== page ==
How do first year maths students evaluate the integral

$$I = \displaystyle\int \frac{x}{\sqrt{x^2 - 1}} \,dx$$?

A good idea is to use a substitution. But which substitution? Some options are $x = sec(u)$, $x = cosh(u)$, $u^2 = x^2 - 1$ or $u = x^2 - 1$. Students in Higher Mathematics 1B were asked to try each of the substitution, and vote for their preferred substitution. They were given two additional options of "all these substitutions" or "I prefer algebra". Here is what they said: Staff opinions were divided on the best approach to use. Norman Wildberger prefers the substitution $u = x^2 - 1$ because it's rational (and it has to be rational for Norman), Daniel Mansfield prefers the substitution $$u^2 = x^2 - 1$$ because the integration is trivial $$I = \int \, du = u + C$$; but Wolfgang Schief says this approach is cheating because the substitution presumes knowledge of the answer. Chris Tisdell backed the hyperbolic underdog $$x = cosh(u)$$ because the derivative is nice to compute, and Catherine Greenhill confirmed that she does prefer algebra (but would choose the same substitution as the majority of the MATH1241 students).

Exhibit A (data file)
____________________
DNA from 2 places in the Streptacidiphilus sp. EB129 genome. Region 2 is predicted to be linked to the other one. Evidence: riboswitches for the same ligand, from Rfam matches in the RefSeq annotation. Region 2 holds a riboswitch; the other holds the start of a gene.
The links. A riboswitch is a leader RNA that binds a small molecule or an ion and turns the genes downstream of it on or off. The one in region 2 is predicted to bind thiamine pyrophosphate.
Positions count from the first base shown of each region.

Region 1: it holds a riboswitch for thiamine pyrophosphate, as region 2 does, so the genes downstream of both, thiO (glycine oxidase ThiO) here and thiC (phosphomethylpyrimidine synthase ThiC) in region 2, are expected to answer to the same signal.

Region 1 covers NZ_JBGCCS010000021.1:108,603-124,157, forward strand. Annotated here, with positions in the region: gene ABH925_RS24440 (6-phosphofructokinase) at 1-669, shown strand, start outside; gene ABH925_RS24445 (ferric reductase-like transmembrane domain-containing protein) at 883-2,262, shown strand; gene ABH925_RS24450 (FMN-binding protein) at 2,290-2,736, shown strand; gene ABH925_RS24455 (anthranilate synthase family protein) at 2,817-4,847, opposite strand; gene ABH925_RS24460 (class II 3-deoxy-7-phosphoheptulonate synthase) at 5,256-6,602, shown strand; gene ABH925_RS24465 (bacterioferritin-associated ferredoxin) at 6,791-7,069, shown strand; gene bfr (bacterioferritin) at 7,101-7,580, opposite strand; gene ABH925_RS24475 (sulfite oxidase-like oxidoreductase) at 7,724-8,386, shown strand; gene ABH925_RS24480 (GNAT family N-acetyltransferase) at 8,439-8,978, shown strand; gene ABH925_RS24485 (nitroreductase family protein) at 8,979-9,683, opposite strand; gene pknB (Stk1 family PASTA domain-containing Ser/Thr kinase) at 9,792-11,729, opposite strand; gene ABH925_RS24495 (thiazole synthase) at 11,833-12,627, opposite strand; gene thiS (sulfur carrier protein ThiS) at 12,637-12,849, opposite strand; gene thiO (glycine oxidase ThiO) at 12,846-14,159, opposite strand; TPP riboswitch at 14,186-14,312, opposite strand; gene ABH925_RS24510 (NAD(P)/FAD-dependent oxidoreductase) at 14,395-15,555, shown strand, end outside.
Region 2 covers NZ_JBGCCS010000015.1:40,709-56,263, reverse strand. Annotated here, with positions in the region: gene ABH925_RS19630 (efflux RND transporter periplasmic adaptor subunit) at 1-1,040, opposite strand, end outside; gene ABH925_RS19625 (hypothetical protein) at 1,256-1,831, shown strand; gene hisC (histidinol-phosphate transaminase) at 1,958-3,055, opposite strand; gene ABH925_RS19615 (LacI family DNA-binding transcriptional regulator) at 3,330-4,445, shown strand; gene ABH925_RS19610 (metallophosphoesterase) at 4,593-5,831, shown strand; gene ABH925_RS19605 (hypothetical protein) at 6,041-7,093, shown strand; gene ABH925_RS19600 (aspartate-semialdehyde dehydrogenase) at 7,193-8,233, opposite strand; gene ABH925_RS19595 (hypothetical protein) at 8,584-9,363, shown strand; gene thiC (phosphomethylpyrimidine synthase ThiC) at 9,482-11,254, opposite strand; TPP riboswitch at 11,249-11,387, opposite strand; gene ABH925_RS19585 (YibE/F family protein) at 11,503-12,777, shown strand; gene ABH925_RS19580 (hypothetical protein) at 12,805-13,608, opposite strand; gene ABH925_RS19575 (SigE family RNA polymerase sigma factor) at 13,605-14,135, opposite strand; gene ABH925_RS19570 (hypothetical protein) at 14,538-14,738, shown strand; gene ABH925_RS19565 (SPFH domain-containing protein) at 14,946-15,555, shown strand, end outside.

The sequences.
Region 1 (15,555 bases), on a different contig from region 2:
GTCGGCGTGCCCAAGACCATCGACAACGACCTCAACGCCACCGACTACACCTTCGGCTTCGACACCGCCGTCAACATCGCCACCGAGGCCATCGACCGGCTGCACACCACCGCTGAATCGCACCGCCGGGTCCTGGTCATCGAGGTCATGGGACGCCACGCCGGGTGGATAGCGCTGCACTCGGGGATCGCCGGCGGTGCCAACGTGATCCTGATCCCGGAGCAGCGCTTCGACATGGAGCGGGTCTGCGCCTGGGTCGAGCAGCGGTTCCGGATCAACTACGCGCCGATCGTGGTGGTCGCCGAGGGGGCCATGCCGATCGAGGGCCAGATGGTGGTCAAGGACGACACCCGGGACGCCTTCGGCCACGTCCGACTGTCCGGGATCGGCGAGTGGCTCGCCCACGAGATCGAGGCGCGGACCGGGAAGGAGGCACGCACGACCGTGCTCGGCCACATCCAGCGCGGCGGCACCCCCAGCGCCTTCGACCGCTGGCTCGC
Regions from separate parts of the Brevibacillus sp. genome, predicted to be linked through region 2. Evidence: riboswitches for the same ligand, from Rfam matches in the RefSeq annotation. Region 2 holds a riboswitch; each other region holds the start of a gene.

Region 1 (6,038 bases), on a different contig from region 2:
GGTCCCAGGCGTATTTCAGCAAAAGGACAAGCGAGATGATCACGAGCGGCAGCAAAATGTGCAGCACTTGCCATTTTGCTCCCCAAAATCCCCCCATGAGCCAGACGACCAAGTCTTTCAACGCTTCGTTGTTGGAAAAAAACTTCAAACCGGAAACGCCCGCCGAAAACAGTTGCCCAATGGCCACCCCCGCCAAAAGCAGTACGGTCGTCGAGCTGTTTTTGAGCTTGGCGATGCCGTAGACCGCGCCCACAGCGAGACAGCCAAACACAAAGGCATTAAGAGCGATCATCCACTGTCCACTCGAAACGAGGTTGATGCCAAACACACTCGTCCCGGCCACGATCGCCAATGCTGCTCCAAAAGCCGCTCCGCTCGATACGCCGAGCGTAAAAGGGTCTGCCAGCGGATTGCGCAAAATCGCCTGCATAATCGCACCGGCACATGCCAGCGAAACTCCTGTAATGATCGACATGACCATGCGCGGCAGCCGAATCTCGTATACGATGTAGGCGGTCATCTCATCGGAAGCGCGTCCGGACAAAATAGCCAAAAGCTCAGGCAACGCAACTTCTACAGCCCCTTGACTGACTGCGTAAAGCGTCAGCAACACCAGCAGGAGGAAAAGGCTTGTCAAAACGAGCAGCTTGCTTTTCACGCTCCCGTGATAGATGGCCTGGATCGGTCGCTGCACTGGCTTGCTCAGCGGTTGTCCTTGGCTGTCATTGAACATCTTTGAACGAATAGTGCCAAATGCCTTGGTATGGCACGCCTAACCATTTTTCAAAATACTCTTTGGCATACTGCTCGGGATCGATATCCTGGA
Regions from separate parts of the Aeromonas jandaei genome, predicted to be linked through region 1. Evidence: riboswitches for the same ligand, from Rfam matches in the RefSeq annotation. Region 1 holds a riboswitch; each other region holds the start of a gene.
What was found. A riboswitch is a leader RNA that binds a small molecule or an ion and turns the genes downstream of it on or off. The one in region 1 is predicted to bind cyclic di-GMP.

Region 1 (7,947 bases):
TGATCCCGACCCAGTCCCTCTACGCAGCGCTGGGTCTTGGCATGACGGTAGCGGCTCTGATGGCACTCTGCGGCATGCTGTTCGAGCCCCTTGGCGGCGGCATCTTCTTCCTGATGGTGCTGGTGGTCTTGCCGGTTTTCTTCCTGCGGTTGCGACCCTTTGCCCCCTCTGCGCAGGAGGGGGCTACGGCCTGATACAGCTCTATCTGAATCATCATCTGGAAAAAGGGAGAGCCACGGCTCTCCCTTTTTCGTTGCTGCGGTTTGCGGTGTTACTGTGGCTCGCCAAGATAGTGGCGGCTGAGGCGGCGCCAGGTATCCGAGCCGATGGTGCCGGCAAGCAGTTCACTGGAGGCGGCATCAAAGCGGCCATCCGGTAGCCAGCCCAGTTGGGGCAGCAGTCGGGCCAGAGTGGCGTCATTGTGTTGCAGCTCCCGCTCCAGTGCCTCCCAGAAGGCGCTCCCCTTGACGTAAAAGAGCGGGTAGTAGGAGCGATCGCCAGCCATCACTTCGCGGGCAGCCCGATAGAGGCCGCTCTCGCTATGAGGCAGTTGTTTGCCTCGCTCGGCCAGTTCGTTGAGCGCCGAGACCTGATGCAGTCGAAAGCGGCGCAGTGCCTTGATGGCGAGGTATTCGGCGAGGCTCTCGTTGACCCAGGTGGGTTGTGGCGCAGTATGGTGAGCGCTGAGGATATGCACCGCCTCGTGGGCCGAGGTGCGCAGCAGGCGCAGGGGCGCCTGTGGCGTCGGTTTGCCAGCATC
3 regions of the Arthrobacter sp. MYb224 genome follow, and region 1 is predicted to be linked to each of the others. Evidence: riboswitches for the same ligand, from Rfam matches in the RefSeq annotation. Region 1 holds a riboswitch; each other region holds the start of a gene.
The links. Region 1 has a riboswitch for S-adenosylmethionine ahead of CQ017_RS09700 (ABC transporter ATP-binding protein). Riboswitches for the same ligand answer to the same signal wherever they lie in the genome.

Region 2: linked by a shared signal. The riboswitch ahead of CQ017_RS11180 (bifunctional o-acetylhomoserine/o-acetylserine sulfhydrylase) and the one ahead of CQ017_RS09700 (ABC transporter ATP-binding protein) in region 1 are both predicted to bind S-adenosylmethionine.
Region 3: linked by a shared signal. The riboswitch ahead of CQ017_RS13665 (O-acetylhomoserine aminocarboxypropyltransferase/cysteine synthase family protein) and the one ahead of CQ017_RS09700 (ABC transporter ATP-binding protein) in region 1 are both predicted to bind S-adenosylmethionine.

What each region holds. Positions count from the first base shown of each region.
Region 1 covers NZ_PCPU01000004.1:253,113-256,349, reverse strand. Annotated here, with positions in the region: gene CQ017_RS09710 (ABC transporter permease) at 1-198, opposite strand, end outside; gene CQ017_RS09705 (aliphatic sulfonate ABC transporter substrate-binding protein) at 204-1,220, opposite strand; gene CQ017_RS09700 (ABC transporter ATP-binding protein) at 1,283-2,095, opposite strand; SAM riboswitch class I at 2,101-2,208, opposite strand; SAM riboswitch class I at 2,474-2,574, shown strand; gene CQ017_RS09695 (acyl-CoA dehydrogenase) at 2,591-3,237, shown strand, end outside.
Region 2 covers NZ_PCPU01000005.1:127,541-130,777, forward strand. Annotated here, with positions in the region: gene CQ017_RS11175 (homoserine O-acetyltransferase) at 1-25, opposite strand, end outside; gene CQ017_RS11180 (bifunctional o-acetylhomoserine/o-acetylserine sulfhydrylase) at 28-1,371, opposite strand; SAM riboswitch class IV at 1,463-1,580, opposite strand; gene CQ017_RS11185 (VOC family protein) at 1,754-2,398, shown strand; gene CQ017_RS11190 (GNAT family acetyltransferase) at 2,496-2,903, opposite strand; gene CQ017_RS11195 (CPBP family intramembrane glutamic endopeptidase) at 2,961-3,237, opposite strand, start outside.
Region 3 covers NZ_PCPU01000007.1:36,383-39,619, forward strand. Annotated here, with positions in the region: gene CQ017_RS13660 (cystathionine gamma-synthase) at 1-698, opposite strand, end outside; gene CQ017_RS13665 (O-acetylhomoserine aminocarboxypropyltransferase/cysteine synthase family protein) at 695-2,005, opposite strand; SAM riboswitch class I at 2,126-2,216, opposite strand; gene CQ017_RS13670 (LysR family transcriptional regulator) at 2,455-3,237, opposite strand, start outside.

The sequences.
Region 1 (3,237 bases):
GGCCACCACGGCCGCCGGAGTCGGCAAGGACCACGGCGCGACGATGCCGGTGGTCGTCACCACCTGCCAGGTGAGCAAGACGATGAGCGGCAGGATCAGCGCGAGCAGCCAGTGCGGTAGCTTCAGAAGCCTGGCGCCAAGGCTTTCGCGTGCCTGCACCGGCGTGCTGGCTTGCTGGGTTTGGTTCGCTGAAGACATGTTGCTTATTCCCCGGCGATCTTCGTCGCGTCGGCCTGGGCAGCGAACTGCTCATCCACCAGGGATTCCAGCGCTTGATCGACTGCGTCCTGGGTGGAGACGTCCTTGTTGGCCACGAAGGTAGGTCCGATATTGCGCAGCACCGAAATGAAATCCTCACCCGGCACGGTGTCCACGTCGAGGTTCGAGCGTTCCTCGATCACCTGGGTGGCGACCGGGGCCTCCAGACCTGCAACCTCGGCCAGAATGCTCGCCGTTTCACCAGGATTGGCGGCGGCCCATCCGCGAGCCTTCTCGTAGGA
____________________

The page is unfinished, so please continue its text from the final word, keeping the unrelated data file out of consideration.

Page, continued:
Most staff avoided the circle trig substitution $$x = sec(u)$$ because, in this case, it's more trouble than it's worth.